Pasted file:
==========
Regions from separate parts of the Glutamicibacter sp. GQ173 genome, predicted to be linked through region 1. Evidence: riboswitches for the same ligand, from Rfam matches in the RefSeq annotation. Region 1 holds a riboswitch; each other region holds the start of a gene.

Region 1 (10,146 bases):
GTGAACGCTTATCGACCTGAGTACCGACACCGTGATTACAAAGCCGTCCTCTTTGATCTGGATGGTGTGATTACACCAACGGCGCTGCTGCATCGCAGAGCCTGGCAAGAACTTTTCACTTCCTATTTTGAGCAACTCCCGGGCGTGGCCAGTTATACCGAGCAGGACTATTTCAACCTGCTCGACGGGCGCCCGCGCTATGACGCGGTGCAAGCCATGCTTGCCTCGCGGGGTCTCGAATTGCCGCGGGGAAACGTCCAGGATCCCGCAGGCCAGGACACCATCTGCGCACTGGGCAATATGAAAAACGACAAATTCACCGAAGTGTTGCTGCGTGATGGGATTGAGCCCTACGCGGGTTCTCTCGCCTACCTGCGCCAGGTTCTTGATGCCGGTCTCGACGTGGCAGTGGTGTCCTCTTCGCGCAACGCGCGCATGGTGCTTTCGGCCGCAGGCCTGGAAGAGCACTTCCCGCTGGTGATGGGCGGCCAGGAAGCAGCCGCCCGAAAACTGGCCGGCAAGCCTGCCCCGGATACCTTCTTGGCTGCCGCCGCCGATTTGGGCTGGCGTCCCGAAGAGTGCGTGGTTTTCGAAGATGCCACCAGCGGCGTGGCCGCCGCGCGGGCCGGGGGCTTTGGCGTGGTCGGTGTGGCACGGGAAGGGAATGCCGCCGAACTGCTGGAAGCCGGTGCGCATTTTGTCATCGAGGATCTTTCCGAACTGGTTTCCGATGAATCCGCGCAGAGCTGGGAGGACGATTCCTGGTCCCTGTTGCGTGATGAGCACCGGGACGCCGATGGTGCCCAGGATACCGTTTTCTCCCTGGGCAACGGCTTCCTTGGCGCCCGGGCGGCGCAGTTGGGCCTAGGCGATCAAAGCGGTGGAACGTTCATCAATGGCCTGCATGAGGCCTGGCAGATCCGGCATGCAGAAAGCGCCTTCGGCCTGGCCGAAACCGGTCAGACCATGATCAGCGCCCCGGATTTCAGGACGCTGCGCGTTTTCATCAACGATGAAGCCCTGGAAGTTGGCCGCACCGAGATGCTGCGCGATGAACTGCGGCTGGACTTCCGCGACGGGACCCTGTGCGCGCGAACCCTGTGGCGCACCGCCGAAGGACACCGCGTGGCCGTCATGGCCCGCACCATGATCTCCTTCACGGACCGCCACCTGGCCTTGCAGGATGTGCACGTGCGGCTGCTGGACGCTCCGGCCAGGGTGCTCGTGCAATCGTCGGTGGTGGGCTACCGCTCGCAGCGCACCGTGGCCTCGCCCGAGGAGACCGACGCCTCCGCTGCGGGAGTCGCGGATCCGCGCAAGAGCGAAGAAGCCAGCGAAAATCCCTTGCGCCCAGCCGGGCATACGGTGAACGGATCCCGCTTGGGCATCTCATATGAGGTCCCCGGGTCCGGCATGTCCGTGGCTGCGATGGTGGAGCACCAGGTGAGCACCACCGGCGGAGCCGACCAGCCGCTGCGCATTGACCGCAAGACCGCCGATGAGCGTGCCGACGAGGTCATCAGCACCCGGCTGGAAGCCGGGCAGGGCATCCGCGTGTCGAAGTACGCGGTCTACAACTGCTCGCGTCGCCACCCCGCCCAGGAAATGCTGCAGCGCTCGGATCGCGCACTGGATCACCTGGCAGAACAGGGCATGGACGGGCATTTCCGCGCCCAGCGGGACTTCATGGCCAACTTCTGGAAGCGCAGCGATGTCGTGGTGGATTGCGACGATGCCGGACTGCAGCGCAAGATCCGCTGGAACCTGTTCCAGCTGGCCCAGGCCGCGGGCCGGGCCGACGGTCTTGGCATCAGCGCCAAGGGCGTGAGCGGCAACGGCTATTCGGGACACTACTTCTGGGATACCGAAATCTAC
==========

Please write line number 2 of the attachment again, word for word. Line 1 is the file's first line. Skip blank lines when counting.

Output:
Region 1 (10,146 bases):